Projects for disadvantaged young people will share £19m seized from criminals
Projects for disadvantaged young people will share £19 million seized from criminals as part of the CashBack for Communities scheme, the Scottish government has announced.
The scheme reinvests criminal assets into community projects which support young people into positive destinations, diverting some away from potentially criminal or anti-social behaviour.
A total of 24 organisations have been awarded funding, taking the total investment in the unique programme to more than £110 million since it began in 2008.
New organisations to benefit from the latest round of CashBack for Communities funding include Eden Court arts project in Inverness and the Mayfield & Easthouses Youth 2000 Project. They will work closely with young people from areas of deprivation to provide them with positive opportunities to raise their attainment and aspirations.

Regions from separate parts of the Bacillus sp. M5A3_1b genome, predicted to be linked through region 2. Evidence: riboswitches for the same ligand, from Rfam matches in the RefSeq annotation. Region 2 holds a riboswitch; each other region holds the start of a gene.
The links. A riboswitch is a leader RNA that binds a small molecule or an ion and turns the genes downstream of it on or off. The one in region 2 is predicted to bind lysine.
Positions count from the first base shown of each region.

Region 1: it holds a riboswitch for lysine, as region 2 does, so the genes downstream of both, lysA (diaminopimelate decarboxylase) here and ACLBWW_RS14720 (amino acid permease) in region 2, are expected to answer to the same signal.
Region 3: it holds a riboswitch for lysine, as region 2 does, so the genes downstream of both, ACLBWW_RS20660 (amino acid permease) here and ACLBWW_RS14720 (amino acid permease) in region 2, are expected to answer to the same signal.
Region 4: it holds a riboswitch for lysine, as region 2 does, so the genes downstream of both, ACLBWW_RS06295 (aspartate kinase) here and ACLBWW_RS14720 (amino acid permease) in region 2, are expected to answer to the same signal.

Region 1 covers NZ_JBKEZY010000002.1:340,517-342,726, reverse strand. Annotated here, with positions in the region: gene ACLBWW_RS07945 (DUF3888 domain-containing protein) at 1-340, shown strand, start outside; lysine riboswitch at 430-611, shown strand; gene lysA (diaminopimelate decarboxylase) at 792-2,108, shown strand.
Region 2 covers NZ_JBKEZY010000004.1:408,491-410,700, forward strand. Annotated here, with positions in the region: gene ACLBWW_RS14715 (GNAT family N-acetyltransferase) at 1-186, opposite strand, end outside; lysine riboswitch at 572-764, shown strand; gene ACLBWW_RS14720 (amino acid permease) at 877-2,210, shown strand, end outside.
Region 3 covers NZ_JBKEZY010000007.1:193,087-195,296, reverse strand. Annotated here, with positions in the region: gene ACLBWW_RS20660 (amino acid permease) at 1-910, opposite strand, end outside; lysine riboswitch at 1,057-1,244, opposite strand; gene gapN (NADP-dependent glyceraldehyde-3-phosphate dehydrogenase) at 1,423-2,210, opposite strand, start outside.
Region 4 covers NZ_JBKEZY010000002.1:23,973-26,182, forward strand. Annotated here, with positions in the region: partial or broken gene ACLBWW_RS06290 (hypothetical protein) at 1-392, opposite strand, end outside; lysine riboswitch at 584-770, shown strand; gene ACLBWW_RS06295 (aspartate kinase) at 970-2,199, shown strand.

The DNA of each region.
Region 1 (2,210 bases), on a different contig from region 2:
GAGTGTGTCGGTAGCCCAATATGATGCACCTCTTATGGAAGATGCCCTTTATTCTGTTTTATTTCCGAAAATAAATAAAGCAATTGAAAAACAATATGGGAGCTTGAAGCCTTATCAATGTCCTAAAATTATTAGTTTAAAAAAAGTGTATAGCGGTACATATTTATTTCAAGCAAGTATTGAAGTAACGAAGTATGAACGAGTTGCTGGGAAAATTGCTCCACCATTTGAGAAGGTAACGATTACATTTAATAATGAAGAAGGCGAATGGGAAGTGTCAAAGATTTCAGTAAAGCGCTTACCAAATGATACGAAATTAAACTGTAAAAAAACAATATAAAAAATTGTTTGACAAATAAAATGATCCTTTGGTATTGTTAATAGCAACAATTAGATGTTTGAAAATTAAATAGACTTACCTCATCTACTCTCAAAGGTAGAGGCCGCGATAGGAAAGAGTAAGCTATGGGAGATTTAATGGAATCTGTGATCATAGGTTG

Justice Secretary Humza Yousaf said: “CashBack is a unique and potentially life-transforming programme that helps expand young people’s horizons and supports them to realise their ambitions and reach their full potential.
“This phase of CashBack has a particular focus on projects that support young people and communities most affected by crime. We are working hard to tackle the root causes of crime and disorder through early intervention and to ensure those affected have the support in place to steer them away from criminal or antisocial behaviour.
“Since the programme began in 2008 we have delivered over two and a half million activities and opportunities for young people across Scotland and I am delighted that many further young people will be supported and inspired over the next three years.”